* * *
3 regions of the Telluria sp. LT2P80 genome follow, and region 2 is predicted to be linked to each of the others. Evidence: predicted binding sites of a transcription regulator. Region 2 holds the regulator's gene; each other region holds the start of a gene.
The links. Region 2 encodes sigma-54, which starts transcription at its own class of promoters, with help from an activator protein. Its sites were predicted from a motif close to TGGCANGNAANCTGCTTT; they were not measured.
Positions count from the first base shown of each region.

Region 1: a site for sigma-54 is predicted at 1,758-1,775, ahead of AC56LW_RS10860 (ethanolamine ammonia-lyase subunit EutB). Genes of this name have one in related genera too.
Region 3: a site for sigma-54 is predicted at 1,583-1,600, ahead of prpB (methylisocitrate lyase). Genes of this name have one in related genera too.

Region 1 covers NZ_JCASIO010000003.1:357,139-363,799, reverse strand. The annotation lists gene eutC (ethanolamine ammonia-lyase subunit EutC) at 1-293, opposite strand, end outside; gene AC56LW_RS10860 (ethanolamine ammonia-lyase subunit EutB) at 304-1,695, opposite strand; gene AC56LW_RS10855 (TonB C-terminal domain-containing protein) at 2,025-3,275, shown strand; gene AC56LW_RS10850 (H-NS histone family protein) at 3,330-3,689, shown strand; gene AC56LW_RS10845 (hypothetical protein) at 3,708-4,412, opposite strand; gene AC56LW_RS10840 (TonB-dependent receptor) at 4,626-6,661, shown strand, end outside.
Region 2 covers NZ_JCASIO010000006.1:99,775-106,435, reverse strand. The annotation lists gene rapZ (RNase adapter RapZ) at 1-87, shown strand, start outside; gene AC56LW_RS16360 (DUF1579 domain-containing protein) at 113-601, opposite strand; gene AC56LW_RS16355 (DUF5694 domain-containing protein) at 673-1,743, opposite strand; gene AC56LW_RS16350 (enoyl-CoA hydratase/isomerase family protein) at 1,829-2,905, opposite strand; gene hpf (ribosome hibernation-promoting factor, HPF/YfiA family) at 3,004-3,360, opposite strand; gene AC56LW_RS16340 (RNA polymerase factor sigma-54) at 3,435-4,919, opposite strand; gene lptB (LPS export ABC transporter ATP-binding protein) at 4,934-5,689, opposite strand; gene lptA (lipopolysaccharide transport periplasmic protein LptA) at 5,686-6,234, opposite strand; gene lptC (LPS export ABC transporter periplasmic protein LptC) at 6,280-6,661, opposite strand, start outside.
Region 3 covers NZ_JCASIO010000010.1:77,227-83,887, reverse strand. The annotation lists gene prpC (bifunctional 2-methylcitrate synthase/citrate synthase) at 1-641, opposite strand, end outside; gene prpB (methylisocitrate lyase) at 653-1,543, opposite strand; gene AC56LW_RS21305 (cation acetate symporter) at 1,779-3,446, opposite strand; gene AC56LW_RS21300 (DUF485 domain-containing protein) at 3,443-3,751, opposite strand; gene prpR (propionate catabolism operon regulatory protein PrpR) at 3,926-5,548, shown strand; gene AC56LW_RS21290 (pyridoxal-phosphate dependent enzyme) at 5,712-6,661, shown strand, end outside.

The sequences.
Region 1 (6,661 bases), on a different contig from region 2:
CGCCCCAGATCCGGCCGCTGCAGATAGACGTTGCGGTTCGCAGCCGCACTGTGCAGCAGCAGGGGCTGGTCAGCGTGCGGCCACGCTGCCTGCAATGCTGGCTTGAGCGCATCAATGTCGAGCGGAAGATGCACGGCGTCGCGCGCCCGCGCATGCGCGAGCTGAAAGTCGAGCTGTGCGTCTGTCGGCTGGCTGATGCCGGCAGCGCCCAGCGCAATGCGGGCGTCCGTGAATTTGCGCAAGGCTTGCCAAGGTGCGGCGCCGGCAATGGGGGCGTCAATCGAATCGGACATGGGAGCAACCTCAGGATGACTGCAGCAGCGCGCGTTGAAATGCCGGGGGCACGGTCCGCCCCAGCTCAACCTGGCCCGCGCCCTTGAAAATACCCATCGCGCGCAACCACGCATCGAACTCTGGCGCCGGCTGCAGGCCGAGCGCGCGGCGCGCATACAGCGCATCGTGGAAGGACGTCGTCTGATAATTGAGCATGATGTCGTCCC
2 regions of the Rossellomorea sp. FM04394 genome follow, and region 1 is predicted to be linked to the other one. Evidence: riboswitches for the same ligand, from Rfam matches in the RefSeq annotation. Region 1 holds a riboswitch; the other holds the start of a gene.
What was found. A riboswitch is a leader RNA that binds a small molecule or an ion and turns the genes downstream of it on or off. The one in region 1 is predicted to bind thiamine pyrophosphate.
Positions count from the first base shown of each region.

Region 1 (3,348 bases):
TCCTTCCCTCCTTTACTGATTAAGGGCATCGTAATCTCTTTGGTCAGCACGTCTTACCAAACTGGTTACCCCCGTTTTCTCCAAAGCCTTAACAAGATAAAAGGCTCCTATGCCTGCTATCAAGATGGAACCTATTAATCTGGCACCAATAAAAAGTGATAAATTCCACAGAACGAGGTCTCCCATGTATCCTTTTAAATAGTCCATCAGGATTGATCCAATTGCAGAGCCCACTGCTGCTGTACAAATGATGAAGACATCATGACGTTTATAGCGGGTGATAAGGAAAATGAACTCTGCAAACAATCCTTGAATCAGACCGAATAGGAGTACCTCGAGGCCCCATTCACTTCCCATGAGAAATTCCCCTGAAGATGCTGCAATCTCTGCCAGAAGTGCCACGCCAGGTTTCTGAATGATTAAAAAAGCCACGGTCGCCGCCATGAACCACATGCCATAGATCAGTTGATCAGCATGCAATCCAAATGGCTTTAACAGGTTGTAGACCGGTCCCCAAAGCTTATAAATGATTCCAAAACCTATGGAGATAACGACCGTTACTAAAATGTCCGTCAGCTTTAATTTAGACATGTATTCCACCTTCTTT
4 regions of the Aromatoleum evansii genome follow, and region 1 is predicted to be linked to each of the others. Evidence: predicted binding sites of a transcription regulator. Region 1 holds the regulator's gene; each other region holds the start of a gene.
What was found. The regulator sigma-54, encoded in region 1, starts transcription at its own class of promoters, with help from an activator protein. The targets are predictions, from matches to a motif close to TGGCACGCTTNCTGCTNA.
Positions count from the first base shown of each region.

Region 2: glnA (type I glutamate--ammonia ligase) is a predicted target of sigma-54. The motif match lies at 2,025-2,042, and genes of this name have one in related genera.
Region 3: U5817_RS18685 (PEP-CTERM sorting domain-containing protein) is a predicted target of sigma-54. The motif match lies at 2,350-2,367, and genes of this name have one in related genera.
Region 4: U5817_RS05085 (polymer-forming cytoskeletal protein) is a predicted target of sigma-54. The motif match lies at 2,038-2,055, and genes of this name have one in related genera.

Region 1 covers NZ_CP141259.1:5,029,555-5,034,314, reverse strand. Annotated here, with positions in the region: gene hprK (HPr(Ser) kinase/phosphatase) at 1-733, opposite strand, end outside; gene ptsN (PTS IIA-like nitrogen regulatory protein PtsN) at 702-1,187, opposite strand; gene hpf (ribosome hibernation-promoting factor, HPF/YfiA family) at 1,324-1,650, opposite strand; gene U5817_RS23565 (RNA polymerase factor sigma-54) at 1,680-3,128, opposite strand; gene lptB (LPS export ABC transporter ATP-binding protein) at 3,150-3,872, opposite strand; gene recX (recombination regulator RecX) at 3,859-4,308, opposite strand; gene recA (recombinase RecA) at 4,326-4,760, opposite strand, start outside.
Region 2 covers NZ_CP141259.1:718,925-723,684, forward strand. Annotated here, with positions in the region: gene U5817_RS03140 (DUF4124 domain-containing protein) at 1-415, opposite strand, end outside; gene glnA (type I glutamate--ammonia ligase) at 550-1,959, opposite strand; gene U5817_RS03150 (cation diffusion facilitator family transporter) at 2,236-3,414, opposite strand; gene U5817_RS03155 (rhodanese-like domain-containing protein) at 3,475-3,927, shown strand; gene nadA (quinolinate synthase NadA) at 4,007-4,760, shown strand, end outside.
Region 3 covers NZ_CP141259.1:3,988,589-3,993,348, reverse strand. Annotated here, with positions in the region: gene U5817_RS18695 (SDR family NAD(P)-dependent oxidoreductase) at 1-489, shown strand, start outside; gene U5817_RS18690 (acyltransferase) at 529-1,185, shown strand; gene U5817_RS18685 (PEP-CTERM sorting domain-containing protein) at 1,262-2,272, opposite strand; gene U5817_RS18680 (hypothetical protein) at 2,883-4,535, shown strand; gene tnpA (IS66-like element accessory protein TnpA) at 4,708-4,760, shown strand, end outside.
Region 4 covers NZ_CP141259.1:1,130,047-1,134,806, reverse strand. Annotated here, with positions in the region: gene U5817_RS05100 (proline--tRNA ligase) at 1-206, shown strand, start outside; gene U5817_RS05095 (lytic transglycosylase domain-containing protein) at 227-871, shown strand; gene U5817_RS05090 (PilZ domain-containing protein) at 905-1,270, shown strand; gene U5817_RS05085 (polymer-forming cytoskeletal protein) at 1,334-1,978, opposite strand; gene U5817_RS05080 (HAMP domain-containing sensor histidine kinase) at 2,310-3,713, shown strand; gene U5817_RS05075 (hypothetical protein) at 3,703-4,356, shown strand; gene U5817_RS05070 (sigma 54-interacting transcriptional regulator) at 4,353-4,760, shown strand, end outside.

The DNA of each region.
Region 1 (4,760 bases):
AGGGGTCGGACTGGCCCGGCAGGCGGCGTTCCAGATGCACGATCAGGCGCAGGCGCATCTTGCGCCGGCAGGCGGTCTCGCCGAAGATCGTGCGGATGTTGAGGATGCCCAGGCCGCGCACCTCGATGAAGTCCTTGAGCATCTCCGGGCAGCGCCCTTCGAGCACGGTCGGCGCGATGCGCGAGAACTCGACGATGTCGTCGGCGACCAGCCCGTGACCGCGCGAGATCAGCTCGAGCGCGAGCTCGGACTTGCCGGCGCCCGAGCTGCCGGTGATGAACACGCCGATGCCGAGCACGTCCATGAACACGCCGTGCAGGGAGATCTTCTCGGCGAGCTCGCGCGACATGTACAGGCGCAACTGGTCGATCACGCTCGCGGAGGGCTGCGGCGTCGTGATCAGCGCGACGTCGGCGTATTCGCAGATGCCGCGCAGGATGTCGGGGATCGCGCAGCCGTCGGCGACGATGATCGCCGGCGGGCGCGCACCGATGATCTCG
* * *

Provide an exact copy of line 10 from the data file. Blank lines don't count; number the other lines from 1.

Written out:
Region 1 (6,661 bases), on a different contig from region 2: